Even I say the same thing, as said by Rupa, that my role is somewhat similar to the director of a movie. I direct the designing of an interesting and engaging e-learning program.

Steve said...

I think...

'Learning and Performance Strategist'

...might work pretty well for the layman.

'I design stuff that helps people learn new things'

Instructional Designer, ID, etc. works for those inside the industry. But you're right - nobody outside the cone of 'know' gets it.

I've titled myself...

'Learning Systems Engineer'

...at one time. Those in the know say there's no such thing;P

Matt Meyer said...

I have been trying to have this conversation for over 16 years now. Believe it or not, it's gotten easier in that time. It's funny you've blogged on this as I did the same just two weeks ago: http://tiny.cc/tOyCL

I think we could all have a lot of fun submitting favorite reactions of those "not in the know" when we tell them our title!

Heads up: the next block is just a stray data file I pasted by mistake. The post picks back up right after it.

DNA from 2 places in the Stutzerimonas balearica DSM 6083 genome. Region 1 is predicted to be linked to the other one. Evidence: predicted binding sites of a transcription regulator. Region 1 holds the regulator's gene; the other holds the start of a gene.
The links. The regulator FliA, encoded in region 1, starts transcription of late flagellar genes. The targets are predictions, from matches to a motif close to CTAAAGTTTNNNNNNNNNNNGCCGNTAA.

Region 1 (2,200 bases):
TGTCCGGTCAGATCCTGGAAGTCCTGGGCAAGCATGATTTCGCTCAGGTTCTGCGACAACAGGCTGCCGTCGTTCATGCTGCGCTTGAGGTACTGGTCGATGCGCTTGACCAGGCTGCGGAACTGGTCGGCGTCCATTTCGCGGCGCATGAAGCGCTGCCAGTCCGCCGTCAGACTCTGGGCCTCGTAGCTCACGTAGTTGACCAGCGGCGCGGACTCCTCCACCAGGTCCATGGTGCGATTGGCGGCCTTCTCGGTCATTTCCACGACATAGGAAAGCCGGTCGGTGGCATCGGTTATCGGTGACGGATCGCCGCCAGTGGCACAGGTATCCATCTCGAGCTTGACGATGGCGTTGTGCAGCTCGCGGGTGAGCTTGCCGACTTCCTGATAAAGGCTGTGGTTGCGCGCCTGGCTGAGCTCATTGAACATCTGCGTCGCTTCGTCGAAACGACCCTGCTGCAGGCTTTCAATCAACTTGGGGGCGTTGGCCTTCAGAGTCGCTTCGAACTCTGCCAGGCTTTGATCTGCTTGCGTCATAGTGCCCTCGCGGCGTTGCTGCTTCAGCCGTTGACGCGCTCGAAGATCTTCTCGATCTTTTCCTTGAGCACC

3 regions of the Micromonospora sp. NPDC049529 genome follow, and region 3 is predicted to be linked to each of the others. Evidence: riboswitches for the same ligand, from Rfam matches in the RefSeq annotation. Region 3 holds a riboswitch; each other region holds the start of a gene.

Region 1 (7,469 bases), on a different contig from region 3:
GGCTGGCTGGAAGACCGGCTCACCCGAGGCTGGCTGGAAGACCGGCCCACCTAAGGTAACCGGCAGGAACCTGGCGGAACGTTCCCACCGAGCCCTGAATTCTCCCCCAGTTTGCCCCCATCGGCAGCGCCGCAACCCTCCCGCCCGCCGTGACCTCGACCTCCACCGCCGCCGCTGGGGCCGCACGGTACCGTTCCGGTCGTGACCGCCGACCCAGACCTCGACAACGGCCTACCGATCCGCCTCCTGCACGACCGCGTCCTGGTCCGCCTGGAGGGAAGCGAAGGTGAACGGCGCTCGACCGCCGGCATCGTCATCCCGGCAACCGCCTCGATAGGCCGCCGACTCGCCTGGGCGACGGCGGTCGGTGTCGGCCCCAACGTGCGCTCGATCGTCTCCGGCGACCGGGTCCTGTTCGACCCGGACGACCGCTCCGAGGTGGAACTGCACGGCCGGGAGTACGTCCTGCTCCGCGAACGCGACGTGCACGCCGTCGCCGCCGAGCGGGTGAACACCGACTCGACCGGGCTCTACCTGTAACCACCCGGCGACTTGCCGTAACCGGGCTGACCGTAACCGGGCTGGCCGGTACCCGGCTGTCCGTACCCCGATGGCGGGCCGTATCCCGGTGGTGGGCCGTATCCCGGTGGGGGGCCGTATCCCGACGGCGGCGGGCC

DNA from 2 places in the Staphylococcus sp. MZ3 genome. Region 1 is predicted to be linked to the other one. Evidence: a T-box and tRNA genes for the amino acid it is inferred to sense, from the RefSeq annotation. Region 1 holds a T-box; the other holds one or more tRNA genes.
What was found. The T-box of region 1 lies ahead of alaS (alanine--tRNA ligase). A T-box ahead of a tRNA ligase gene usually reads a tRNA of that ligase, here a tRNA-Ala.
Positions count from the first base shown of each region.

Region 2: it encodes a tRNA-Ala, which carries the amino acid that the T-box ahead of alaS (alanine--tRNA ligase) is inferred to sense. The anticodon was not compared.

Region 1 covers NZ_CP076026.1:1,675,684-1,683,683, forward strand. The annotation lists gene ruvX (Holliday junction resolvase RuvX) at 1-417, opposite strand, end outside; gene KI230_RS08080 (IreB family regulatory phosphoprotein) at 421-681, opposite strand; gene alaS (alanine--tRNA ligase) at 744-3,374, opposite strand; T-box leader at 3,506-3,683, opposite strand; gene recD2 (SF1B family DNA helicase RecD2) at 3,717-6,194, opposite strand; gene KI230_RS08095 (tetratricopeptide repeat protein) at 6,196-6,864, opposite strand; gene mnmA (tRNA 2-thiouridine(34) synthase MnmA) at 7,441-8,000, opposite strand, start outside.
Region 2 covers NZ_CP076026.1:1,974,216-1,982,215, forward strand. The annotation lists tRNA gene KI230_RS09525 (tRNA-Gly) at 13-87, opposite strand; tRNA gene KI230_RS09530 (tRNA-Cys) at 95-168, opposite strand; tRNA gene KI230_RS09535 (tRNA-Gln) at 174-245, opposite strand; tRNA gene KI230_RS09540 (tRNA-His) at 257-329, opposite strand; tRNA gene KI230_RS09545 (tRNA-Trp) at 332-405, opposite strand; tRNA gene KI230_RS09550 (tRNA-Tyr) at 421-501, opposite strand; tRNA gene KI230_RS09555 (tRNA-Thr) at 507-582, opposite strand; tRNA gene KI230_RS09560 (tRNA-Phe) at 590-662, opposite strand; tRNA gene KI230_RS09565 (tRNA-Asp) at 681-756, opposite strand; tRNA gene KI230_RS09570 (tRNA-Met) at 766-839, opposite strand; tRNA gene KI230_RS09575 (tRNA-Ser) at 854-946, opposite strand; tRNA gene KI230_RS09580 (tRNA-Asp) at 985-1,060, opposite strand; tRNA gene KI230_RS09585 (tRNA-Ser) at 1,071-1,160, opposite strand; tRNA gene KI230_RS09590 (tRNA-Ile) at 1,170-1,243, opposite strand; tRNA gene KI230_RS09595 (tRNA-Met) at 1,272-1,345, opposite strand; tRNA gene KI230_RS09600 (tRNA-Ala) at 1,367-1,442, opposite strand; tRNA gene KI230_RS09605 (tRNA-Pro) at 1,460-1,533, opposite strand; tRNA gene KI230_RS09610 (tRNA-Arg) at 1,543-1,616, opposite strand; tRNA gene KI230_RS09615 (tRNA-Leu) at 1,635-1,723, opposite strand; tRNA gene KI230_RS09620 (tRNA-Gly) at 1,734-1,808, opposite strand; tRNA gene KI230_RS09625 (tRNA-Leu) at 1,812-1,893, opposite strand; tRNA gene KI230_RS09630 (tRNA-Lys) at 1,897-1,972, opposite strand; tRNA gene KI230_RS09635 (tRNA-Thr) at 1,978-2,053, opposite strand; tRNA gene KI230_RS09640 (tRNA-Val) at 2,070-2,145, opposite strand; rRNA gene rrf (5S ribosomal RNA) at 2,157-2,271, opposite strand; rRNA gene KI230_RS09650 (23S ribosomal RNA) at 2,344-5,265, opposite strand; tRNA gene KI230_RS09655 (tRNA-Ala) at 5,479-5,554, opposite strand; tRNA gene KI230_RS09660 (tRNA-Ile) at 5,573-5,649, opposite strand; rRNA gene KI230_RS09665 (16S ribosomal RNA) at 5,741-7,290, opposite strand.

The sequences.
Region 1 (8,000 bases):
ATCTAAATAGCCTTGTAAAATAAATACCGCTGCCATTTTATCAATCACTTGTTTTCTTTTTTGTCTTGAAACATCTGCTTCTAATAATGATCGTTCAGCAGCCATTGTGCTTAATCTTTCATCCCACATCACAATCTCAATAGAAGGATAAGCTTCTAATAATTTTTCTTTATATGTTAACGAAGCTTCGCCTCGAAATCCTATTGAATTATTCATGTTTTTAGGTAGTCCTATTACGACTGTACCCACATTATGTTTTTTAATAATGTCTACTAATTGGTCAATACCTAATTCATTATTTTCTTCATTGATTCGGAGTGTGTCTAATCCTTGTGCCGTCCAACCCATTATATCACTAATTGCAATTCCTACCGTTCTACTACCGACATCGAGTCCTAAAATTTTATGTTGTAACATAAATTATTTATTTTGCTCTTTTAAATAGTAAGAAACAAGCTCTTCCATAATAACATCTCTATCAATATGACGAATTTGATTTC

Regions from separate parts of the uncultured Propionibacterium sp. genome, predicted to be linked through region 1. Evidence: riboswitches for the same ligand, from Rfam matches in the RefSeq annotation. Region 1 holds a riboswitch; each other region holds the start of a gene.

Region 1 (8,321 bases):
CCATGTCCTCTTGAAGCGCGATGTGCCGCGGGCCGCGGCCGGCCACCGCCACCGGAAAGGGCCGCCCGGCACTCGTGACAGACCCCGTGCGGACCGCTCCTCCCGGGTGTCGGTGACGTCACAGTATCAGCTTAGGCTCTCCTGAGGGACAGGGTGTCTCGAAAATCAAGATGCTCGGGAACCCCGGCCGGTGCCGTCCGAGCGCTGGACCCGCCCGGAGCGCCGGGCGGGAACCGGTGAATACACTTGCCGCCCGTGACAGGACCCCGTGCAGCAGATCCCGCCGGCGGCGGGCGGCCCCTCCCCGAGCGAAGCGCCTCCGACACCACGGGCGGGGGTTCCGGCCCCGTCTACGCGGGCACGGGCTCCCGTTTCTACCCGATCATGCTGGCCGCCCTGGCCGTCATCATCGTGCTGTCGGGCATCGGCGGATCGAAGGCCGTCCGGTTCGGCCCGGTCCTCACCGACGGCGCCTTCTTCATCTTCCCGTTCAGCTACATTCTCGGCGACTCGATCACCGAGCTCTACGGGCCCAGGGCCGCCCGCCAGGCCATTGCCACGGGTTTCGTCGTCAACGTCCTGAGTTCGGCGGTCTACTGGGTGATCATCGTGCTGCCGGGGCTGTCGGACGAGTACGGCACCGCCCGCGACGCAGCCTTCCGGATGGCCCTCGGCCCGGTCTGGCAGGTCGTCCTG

Chris said...

You've hit on two separate, although related, soapboxes on which I sometimes find myself perched. This is from an educational perspective (blame John Curry for that one ;-) He and I go back about 10 years).

First, as a discipline/field/industry segment, instructional design is not well defined or understood. A symptom of that is the two types of institutions you'd expect to most likely have and need instructional designers/technologists, K-12 and Higher Ed - having a very small group or not any hint of ID's at all; for example, a K-12 district with 36 campuses and only 5 instructional technologists/designers *or* a community college not having a single instructional designer/technologist on campus. I think the root of the problem is that we have not defined or promoted ourselves well; decision makers that should be approving and hiring instructional technologists aren't aware enough of the need for the skill set within their organization. If decision makers do not understand the discipline and the job, how are those not associated with it in any way supposed to know?